A California durable power of attorney form is a document that grants someone you choose (the “agent” or “attorney-in-fact”) the legal authority to act and make decisions for you (the “principal”) in the state of California.
Unlike a non-durable power of attorney (POA), a durable power of attorney (DPOA) stays in effect even if the principal becomes incapacitated and unable to make their own decisions.
This form is sometimes called a durable power of attorney for finances, and it’s used for financial and business matters. To grant durable power over medical decisions, you need a California medical power of attorney.
Download a legally-binding California durable power of attorney form and learn how to complete the fillable template.
California Durable Power of Attorney Requirements
California power of attorney forms can be made durable by including either the following statements or similar language:
“This power of attorney shall not be affected by subsequent incapacity of the principal.” / “This power of attorney shall become effective upon the incapacity of the principal.”
Relevant Laws: California Probate Code §§ 4000 et seq.
Presumed Durable: No (California Probate Code § 4124)
Signing: Requires date of execution and signature of the principal (California Probate Code § 4121)
Notarization: Must be acknowledged before a notary public or signed by at least two witnesses who are adults and are not the named attorney-in-fact (California Probate Code § 4121)
Statutory Form: Yes (California Probate Code § 4401)
The durable power of attorney template on this page includes all required language and complies with California DPOA laws and regulations.
California Durable Power of Attorney Form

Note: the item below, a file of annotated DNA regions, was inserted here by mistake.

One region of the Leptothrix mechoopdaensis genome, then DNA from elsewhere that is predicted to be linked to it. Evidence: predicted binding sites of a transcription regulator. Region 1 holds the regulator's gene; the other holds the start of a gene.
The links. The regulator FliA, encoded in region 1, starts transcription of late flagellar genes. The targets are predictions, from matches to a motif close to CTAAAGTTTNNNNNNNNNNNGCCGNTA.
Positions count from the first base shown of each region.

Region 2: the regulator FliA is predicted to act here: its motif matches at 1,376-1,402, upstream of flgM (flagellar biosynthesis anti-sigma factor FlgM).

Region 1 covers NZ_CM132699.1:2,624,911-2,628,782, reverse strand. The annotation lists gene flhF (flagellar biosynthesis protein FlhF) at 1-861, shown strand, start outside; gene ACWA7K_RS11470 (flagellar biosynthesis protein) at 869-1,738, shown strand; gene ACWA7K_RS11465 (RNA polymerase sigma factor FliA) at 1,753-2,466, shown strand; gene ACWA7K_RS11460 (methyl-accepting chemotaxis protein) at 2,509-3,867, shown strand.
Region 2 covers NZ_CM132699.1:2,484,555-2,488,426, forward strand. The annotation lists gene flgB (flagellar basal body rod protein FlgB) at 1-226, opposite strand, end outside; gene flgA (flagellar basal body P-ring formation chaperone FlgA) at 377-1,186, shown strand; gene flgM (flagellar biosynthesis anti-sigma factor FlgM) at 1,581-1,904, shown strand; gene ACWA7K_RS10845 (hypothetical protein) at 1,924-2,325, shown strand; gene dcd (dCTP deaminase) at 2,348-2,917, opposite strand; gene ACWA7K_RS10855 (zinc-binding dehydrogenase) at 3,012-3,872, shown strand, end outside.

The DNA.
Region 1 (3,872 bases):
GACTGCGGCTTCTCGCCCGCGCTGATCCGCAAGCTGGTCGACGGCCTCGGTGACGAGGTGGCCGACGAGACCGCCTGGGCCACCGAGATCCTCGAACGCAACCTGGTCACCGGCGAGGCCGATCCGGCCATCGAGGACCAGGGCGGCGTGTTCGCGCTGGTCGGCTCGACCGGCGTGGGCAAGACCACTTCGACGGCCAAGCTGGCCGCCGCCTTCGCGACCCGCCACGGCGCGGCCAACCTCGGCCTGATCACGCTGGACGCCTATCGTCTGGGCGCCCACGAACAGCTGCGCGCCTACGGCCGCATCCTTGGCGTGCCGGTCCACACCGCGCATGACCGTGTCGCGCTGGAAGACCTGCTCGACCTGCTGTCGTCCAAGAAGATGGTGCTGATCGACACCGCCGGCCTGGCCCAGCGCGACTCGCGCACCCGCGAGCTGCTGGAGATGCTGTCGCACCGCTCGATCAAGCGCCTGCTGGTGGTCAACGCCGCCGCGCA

Use our free California DPOA template below to serve as a guide for creating your own durable power of attorney form.
How to Fill Out a California DPOA Form
Follow these steps to easily complete our blank durable power of attorney form for California:
Step 1: Designate an agent
First, choose someone you trust to be your agent. It’s critical that you fully understand what power of attorney is and the risks involved in giving legal authority to another person before you create your DPOA.
Write the names and addresses of the principal, agent, and any applicable co-agents or successor agents in the first section of the durable power of attorney form.
Step 2: Grant authority
Next, mark on the form which areas of your life you want to give the agent legal power over. This can be general authority (e.g., operation of a business) or specific authority (e.g., make a loan).
You can also write in specific instructions about which actions the agent can perform on your behalf.
Step 3: Ensure your form is durable
For the power of attorney to continue even if you become incapacitated, the form must be made durable.
In California, you set your POA as durable by including the required language on the form.
Step 4: Sign and date the form
To complete the paperwork, sign and date the durable power of attorney form and have the agent sign and date the Notice to Person Accepting the Appointment as Attorney-in-Fact.
Don’t forget that in California, your form either needs to be notarized or signed by two witnesses.
Step 5: Give copies to relevant parties
To use the durable power of attorney, you need to give your agent a copy of the form. You should also give a copy to third parties where it will be used (such as your landlord, bank, or a state agency).
Keep the original DPOA form in a safe place in your home and consider giving additional copies to trusted friends or family members in case of an emergency.
How to Revoke a Durable Power of Attorney in California
In California, you can revoke a durable power of attorney at any time while you still have the capacity. The best method is to complete a revocation of power of attorney and make sure the agent and all relevant parties (like your bank) are informed of the revocation.
The following events will automatically revoke your DPOA in California:
- The resignation, incapacitation, or death of the attorney-in-fact (where there is no successor attorney-in-fact)
- The death of the principal
- The formal end of a marriage between the principal and attorney-in-fact
Keep in mind that the attorney-in-fact can legally still act on your behalf until they’re informed verbally or in writing about the power of attorney revocation.
Although a durable power of attorney can’t be revoked if the principal is already incapacitated, it’s possible for a third-party to override a power of attorney if they suspect an agent of abuse or negligence.